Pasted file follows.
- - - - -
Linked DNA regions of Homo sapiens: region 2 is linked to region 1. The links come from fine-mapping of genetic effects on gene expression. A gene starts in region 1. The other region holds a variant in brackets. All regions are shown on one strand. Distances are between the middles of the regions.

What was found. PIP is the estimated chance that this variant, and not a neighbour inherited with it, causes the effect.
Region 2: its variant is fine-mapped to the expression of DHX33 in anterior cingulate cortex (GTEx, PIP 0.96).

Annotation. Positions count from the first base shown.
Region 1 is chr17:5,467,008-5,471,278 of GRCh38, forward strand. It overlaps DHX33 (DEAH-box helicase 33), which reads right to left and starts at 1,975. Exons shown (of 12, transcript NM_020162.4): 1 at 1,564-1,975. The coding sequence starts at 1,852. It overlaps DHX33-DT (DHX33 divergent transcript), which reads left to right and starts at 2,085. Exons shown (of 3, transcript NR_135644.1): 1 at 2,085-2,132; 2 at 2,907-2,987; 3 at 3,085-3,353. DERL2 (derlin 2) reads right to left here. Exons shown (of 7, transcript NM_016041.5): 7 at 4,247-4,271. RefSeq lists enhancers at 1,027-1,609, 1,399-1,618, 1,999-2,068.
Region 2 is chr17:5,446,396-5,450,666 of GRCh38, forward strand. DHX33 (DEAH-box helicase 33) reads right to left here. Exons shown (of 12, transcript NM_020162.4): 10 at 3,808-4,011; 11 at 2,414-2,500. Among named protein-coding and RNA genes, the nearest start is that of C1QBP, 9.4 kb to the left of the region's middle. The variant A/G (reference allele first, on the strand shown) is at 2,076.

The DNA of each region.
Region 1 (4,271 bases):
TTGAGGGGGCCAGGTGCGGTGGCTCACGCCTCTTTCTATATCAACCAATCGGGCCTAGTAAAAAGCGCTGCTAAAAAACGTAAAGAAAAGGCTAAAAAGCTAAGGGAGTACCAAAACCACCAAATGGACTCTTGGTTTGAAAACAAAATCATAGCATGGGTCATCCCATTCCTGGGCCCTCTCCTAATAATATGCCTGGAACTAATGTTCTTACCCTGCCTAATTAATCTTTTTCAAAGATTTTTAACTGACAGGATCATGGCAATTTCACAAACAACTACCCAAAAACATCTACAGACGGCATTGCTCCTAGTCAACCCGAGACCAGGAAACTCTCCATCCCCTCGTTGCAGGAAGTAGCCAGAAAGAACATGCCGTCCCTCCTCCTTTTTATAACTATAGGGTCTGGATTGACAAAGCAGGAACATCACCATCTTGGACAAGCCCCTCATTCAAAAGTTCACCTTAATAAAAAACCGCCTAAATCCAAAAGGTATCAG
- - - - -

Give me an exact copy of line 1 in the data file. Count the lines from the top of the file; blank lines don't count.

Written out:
Linked DNA regions of Homo sapiens: region 2 is linked to region 1. The links come from fine-mapping of genetic effects on gene expression. A gene starts in region 1. The other region holds a variant in brackets. All regions are shown on one strand. Distances are between the middles of the regions.